A tragic reflection of the state of grappling in Michigan
The other day whilst paying a visit to my old karate club, I met a gentleman who had my instructor had been telling me stories of on previous visits; he had been fighting MMA for a while, and apparently had racked up quite the impressive record (I believe it was 10-1 or 9-2 or something along those lines).
After class, I got to spar with this gent, and found his stand-up to be quite impressive. As I recall it, he has quite a few knockouts to his record. After a small dick-kicking related incident (which was, no doubt, karmic payback for all of those low blows I've struck against Moose throughout the years), I suggested we roll instead. I noticed a few things that didn't quite seem right for someone with a record like his; he tried to pass my guard straight into a scarfhold (that is, without the underhook), and just like everyone else who's ever attempted to do this in the history of time, lost his back in the process.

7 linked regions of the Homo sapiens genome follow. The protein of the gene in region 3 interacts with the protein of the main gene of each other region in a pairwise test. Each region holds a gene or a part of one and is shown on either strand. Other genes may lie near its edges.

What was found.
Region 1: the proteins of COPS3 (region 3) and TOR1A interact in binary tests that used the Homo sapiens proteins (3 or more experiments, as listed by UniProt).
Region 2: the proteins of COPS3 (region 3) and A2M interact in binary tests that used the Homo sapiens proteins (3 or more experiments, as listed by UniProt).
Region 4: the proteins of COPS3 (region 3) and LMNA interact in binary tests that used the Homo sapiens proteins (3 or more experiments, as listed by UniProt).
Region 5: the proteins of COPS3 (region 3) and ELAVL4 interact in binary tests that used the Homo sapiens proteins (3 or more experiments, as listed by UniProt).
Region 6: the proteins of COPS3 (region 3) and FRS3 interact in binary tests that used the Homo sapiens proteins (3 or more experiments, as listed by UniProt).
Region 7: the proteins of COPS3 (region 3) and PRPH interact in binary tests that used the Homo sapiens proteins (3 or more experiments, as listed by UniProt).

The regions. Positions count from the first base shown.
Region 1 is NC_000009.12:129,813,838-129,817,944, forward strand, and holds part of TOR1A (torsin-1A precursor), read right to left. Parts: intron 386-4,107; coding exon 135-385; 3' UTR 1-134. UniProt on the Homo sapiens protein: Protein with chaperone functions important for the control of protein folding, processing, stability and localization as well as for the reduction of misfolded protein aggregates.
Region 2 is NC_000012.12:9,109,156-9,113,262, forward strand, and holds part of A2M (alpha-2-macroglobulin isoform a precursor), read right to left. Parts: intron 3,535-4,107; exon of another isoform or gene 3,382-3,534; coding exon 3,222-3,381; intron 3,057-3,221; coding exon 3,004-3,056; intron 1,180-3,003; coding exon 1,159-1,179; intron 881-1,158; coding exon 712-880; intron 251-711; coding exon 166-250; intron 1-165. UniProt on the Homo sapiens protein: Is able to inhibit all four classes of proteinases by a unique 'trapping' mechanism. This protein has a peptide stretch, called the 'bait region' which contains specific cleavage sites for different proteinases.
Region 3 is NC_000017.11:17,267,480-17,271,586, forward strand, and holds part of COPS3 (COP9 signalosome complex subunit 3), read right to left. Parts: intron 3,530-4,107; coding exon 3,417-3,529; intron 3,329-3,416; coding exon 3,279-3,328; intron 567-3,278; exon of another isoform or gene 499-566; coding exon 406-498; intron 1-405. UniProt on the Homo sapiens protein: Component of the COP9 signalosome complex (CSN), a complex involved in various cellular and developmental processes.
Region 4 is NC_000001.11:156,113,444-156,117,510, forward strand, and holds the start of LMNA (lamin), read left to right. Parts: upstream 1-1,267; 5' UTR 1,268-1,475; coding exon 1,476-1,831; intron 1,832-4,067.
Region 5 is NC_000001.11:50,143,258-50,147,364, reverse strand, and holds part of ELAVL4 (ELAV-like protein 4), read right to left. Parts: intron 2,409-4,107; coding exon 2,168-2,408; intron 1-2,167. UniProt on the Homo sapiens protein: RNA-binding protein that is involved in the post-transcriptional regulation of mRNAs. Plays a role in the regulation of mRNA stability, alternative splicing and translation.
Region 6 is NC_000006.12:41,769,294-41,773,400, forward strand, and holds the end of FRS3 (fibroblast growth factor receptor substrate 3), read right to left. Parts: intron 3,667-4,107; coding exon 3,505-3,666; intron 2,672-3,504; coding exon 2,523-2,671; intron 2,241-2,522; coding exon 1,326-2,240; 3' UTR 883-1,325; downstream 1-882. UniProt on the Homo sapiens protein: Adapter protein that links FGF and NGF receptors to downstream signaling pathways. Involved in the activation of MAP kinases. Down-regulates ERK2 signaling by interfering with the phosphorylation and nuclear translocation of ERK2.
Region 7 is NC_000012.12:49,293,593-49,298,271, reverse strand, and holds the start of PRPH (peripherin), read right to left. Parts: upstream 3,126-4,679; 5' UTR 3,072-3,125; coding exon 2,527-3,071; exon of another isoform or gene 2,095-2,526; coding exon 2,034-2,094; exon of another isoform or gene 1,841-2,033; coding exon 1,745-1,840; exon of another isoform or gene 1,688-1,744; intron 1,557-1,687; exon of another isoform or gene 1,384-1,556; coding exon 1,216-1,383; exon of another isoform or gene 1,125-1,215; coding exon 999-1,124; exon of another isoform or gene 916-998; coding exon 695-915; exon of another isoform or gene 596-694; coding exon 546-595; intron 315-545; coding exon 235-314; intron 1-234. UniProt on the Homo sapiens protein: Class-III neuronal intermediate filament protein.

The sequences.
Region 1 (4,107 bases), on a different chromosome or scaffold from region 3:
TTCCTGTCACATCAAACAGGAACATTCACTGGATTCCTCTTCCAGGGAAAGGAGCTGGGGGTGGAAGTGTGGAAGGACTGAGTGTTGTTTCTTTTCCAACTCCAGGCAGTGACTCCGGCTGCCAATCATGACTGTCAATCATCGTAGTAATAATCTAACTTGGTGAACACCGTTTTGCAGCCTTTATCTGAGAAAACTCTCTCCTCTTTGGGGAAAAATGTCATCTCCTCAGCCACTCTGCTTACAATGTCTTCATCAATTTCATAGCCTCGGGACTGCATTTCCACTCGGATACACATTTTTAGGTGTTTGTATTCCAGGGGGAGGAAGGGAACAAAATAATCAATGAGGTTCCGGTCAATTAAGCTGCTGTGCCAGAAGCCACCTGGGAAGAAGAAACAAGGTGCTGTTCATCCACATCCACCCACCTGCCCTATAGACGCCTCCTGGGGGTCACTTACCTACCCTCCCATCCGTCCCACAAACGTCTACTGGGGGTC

After a minute and a half or so of rolling, he tapped out, and sat catching his breath. He said something along the lines of "I'm more exhausted than after a fight". Finding these sorts of things odd for someone with as much cage experience as he, I asked him who his grappling coach was. He responded, quite succinctly:
I realize that MMA in this state is still very young, but it sort of pains my heart to see people be able to rise to the top of the amateur circuit without having to be able to properly pass someone's guard. It reminded me a story another fighter from my gym had told me, wherein he watched a fighter who was 4-1 lock in a triangle on the wrong side.
I cannot help but lament this state of affairs.